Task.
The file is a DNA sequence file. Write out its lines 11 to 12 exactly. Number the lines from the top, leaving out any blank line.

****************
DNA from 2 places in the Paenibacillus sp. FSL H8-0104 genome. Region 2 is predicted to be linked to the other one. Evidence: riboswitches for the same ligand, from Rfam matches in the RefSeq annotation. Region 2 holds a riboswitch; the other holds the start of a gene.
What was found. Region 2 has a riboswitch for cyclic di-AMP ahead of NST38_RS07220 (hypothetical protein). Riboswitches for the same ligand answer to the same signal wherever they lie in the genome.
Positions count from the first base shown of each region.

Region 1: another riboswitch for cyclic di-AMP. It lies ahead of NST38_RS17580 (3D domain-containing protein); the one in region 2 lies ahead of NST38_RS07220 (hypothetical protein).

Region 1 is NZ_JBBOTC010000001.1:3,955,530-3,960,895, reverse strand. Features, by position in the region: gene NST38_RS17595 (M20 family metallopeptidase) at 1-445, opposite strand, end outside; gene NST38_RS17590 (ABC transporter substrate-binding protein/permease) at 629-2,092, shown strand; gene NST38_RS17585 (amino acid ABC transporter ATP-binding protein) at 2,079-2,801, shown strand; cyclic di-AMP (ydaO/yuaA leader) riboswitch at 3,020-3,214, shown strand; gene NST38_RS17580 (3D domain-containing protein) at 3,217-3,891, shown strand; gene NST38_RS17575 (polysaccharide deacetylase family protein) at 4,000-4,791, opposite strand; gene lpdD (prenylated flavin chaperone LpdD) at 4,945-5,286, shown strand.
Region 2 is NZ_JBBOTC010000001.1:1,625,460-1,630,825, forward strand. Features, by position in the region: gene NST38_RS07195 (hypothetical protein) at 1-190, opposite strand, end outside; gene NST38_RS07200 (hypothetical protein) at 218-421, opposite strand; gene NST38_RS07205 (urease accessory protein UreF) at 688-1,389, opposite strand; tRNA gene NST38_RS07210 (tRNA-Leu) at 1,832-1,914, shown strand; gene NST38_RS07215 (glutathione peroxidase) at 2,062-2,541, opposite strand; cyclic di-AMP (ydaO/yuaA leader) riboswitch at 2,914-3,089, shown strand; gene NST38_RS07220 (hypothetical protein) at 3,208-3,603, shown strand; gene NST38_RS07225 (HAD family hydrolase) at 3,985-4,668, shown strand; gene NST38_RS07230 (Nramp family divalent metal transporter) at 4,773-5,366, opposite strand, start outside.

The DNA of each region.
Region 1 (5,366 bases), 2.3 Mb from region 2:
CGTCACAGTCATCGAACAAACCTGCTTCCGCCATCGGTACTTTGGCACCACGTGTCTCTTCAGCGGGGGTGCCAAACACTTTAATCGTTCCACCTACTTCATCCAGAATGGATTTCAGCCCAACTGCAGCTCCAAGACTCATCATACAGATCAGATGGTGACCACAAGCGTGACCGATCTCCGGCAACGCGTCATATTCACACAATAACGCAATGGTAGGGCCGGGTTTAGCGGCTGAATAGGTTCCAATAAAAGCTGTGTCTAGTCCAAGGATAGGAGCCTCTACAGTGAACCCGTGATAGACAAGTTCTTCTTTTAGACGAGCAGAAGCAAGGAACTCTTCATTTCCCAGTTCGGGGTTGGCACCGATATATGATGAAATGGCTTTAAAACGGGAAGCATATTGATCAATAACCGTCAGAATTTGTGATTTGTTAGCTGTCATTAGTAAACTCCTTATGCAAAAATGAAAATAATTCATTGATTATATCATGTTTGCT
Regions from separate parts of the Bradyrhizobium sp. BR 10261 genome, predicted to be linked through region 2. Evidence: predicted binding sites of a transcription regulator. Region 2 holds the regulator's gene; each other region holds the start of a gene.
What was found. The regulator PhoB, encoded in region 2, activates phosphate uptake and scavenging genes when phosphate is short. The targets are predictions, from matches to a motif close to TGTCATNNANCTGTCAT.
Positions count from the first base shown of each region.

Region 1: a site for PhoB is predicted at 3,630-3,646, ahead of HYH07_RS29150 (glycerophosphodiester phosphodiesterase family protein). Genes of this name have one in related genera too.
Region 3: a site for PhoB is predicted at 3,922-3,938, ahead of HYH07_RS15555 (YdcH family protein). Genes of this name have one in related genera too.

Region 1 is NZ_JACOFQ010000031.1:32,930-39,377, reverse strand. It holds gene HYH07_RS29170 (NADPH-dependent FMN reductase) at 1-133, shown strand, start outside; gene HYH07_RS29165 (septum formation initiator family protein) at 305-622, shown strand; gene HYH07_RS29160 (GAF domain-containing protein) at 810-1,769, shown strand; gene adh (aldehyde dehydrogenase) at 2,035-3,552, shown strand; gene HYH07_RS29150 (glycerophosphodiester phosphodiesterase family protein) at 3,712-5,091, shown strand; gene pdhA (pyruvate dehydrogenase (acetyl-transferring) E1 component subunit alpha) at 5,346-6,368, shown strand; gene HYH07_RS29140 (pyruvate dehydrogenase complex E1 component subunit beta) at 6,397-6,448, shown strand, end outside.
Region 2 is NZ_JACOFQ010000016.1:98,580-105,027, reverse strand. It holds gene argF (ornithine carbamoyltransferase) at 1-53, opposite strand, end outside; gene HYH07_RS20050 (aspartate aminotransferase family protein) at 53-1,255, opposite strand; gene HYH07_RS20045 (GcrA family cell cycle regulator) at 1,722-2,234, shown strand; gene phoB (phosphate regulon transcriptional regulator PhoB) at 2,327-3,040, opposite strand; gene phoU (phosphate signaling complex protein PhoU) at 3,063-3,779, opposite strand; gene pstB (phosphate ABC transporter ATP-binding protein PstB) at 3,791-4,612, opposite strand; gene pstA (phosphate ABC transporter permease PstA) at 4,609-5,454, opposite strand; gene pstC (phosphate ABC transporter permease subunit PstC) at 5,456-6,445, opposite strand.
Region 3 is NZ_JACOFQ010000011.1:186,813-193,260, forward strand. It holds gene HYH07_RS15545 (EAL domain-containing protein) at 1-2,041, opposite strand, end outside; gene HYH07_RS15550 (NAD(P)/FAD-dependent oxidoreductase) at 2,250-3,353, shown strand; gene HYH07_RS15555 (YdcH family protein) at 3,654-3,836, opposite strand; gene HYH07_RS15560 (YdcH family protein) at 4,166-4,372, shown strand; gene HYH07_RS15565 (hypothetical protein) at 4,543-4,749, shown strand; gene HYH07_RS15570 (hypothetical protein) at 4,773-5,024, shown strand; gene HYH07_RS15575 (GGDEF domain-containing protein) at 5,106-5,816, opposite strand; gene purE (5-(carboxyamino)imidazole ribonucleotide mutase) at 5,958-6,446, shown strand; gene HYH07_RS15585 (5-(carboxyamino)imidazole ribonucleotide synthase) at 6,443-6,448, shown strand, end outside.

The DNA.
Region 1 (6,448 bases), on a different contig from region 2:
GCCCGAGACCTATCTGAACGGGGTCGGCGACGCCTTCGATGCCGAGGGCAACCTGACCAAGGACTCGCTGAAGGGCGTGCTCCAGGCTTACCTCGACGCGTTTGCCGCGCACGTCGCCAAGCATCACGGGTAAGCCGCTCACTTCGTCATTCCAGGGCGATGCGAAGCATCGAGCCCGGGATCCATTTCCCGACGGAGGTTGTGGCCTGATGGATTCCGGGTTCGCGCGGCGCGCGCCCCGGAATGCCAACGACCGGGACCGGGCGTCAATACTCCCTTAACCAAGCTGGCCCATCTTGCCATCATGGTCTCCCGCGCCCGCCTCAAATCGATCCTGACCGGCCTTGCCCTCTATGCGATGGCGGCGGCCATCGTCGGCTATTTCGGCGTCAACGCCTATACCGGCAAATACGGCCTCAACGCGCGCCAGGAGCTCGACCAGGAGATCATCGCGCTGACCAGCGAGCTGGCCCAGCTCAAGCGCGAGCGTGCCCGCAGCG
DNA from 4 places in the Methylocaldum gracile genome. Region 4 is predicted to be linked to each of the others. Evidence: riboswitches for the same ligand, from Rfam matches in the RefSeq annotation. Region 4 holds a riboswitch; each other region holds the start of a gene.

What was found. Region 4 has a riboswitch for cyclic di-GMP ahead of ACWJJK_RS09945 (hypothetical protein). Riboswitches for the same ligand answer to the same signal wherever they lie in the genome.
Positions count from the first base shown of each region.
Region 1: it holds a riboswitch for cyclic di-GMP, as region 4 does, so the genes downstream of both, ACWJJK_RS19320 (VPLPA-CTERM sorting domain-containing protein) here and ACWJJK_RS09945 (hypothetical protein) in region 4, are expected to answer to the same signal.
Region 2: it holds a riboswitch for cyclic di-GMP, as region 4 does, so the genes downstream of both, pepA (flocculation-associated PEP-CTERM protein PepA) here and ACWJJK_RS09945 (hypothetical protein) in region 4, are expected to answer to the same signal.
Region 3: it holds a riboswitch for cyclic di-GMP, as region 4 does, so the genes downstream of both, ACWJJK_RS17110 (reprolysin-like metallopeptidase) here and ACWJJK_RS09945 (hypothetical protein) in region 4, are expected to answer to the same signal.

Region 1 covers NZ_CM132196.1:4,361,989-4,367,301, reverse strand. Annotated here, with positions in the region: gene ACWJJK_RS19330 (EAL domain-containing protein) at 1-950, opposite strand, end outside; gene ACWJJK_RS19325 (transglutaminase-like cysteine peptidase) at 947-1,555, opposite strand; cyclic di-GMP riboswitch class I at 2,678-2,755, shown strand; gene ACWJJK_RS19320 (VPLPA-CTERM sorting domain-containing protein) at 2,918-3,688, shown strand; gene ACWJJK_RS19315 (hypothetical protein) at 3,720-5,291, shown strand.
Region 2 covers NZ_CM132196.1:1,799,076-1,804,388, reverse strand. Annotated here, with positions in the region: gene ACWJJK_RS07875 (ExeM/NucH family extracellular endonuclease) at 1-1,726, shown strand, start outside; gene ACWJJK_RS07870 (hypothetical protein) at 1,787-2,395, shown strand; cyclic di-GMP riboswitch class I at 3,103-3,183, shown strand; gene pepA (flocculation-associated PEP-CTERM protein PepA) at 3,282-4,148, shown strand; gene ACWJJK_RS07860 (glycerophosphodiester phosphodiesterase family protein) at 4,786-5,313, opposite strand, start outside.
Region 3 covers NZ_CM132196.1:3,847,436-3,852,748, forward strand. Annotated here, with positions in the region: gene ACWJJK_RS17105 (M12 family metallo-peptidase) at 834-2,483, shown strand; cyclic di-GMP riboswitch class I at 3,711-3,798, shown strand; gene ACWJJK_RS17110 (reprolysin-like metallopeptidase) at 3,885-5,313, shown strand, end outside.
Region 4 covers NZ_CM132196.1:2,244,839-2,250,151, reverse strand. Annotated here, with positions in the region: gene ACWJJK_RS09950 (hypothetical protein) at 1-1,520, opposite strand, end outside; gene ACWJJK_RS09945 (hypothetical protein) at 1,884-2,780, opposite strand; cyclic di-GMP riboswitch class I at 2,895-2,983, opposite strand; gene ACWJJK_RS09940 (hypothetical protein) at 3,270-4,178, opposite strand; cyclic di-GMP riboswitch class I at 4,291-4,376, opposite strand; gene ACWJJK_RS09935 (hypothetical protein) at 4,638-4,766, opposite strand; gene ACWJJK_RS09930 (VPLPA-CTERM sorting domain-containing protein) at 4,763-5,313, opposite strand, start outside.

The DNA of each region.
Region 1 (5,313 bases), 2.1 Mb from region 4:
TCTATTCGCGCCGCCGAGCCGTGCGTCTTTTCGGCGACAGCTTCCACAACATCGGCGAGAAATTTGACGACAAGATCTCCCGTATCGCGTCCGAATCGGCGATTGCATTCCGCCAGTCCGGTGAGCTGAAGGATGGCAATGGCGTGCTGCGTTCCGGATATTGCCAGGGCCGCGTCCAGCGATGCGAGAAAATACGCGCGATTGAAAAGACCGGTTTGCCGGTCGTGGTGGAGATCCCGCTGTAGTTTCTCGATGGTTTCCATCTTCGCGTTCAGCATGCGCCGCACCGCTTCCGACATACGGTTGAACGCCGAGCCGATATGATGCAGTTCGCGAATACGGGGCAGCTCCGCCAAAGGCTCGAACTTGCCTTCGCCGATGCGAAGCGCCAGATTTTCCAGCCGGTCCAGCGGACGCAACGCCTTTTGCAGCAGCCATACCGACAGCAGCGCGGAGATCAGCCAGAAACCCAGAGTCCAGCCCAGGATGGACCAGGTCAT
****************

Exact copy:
What was found. The regulator PhoB, encoded in region 2, activates phosphate uptake and scavenging genes when phosphate is short. The targets are predictions, from matches to a motif close to TGTCATNNANCTGTCAT.
Positions count from the first base shown of each region.